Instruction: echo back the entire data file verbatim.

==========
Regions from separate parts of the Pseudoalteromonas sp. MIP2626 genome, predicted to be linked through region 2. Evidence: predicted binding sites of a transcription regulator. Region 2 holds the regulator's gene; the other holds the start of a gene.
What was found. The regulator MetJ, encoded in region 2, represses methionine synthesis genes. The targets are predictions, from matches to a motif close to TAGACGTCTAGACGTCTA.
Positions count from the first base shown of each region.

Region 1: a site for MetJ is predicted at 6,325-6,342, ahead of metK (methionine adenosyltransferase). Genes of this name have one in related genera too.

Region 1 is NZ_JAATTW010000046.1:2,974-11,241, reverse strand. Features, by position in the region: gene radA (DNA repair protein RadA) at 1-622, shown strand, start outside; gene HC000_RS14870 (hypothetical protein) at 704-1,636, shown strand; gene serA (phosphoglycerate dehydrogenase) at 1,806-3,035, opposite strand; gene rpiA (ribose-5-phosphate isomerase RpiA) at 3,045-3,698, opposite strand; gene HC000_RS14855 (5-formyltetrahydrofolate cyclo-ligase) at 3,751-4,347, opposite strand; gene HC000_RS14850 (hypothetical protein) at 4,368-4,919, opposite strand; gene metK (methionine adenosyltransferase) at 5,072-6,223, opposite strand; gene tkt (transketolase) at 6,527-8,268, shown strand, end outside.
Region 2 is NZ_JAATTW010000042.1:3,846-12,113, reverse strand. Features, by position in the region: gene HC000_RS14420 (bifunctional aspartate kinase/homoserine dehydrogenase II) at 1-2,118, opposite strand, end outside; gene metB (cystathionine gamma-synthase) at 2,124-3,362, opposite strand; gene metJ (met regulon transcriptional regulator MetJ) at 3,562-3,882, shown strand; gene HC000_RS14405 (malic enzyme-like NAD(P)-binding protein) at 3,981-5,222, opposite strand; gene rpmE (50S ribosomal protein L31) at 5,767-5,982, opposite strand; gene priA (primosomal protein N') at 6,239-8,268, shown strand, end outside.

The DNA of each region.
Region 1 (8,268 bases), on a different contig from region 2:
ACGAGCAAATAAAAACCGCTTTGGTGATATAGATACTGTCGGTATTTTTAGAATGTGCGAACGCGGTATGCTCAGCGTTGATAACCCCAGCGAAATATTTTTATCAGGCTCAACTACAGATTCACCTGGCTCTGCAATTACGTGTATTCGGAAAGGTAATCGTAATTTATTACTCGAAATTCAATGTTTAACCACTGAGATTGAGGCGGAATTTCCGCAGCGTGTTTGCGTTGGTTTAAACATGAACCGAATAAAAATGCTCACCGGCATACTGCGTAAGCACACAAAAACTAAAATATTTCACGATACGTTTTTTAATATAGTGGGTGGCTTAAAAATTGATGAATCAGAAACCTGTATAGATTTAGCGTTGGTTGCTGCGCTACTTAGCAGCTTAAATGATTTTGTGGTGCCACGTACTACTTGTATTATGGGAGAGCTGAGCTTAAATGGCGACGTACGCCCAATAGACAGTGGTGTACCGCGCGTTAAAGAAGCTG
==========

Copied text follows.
Regions from separate parts of the Pseudoalteromonas sp. MIP2626 genome, predicted to be linked through region 2. Evidence: predicted binding sites of a transcription regulator. Region 2 holds the regulator's gene; the other holds the start of a gene.
What was found. The regulator MetJ, encoded in region 2, represses methionine synthesis genes. The targets are predictions, from matches to a motif close to TAGACGTCTAGACGTCTA.
Positions count from the first base shown of each region.

Region 1: a site for MetJ is predicted at 6,325-6,342, ahead of metK (methionine adenosyltransferase). Genes of this name have one in related genera too.

Region 1 is NZ_JAATTW010000046.1:2,974-11,241, reverse strand. Features, by position in the region: gene radA (DNA repair protein RadA) at 1-622, shown strand, start outside; gene HC000_RS14870 (hypothetical protein) at 704-1,636, shown strand; gene serA (phosphoglycerate dehydrogenase) at 1,806-3,035, opposite strand; gene rpiA (ribose-5-phosphate isomerase RpiA) at 3,045-3,698, opposite strand; gene HC000_RS14855 (5-formyltetrahydrofolate cyclo-ligase) at 3,751-4,347, opposite strand; gene HC000_RS14850 (hypothetical protein) at 4,368-4,919, opposite strand; gene metK (methionine adenosyltransferase) at 5,072-6,223, opposite strand; gene tkt (transketolase) at 6,527-8,268, shown strand, end outside.
Region 2 is NZ_JAATTW010000042.1:3,846-12,113, reverse strand. Features, by position in the region: gene HC000_RS14420 (bifunctional aspartate kinase/homoserine dehydrogenase II) at 1-2,118, opposite strand, end outside; gene metB (cystathionine gamma-synthase) at 2,124-3,362, opposite strand; gene metJ (met regulon transcriptional regulator MetJ) at 3,562-3,882, shown strand; gene HC000_RS14405 (malic enzyme-like NAD(P)-binding protein) at 3,981-5,222, opposite strand; gene rpmE (50S ribosomal protein L31) at 5,767-5,982, opposite strand; gene priA (primosomal protein N') at 6,239-8,268, shown strand, end outside.

The DNA of each region.
Region 1 (8,268 bases), on a different contig from region 2:
ACGAGCAAATAAAAACCGCTTTGGTGATATAGATACTGTCGGTATTTTTAGAATGTGCGAACGCGGTATGCTCAGCGTTGATAACCCCAGCGAAATATTTTTATCAGGCTCAACTACAGATTCACCTGGCTCTGCAATTACGTGTATTCGGAAAGGTAATCGTAATTTATTACTCGAAATTCAATGTTTAACCACTGAGATTGAGGCGGAATTTCCGCAGCGTGTTTGCGTTGGTTTAAACATGAACCGAATAAAAATGCTCACCGGCATACTGCGTAAGCACACAAAAACTAAAATATTTCACGATACGTTTTTTAATATAGTGGGTGGCTTAAAAATTGATGAATCAGAAACCTGTATAGATTTAGCGTTGGTTGCTGCGCTACTTAGCAGCTTAAATGATTTTGTGGTGCCACGTACTACTTGTATTATGGGAGAGCTGAGCTTAAATGGCGACGTACGCCCAATAGACAGTGGTGTACCGCGCGTTAAAGAAGCTG